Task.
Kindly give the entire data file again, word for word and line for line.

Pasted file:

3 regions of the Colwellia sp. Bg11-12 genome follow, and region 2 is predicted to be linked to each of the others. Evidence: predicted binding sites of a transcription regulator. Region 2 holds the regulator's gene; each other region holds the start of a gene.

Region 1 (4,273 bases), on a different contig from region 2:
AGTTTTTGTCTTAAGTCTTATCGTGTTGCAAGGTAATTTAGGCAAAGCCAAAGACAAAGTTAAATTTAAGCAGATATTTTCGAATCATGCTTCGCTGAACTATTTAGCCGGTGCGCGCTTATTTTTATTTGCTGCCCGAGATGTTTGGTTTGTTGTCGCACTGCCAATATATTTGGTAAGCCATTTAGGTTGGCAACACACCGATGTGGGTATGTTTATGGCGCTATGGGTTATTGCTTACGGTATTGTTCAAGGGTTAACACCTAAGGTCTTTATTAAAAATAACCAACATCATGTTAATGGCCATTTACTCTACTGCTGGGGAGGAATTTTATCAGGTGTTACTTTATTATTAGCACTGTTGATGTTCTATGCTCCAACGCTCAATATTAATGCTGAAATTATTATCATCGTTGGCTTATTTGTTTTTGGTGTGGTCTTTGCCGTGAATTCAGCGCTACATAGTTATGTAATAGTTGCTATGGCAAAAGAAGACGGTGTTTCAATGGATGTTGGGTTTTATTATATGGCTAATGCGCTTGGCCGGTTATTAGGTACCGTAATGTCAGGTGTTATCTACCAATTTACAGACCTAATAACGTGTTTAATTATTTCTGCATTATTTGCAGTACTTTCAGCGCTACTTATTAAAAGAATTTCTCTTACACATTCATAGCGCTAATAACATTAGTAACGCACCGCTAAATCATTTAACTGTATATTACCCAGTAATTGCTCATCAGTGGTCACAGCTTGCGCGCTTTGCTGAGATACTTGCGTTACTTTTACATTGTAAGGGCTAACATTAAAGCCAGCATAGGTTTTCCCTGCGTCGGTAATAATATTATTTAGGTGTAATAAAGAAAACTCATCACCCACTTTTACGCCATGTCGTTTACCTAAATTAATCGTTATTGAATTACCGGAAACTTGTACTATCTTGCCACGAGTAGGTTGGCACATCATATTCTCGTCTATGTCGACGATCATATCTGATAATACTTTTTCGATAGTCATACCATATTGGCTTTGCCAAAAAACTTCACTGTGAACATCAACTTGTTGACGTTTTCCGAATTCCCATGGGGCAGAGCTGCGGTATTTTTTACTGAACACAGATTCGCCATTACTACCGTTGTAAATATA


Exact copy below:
3 regions of the Colwellia sp. Bg11-12 genome follow, and region 2 is predicted to be linked to each of the others. Evidence: predicted binding sites of a transcription regulator. Region 2 holds the regulator's gene; each other region holds the start of a gene.

Region 1 (4,273 bases), on a different contig from region 2:
AGTTTTTGTCTTAAGTCTTATCGTGTTGCAAGGTAATTTAGGCAAAGCCAAAGACAAAGTTAAATTTAAGCAGATATTTTCGAATCATGCTTCGCTGAACTATTTAGCCGGTGCGCGCTTATTTTTATTTGCTGCCCGAGATGTTTGGTTTGTTGTCGCACTGCCAATATATTTGGTAAGCCATTTAGGTTGGCAACACACCGATGTGGGTATGTTTATGGCGCTATGGGTTATTGCTTACGGTATTGTTCAAGGGTTAACACCTAAGGTCTTTATTAAAAATAACCAACATCATGTTAATGGCCATTTACTCTACTGCTGGGGAGGAATTTTATCAGGTGTTACTTTATTATTAGCACTGTTGATGTTCTATGCTCCAACGCTCAATATTAATGCTGAAATTATTATCATCGTTGGCTTATTTGTTTTTGGTGTGGTCTTTGCCGTGAATTCAGCGCTACATAGTTATGTAATAGTTGCTATGGCAAAAGAAGACGGTGTTTCAATGGATGTTGGGTTTTATTATATGGCTAATGCGCTTGGCCGGTTATTAGGTACCGTAATGTCAGGTGTTATCTACCAATTTACAGACCTAATAACGTGTTTAATTATTTCTGCATTATTTGCAGTACTTTCAGCGCTACTTATTAAAAGAATTTCTCTTACACATTCATAGCGCTAATAACATTAGTAACGCACCGCTAAATCATTTAACTGTATATTACCCAGTAATTGCTCATCAGTGGTCACAGCTTGCGCGCTTTGCTGAGATACTTGCGTTACTTTTACATTGTAAGGGCTAACATTAAAGCCAGCATAGGTTTTCCCTGCGTCGGTAATAATATTATTTAGGTGTAATAAAGAAAACTCATCACCCACTTTTACGCCATGTCGTTTACCTAAATTAATCGTTATTGAATTACCGGAAACTTGTACTATCTTGCCACGAGTAGGTTGGCACATCATATTCTCGTCTATGTCGACGATCATATCTGATAATACTTTTTCGATAGTCATACCATATTGGCTTTGCCAAAAAACTTCACTGTGAACATCAACTTGTTGACGTTTTCCGAATTCCCATGGGGCAGAGCTGCGGTATTTTTTACTGAACACAGATTCGCCATTACTACCGTTGTAAATATA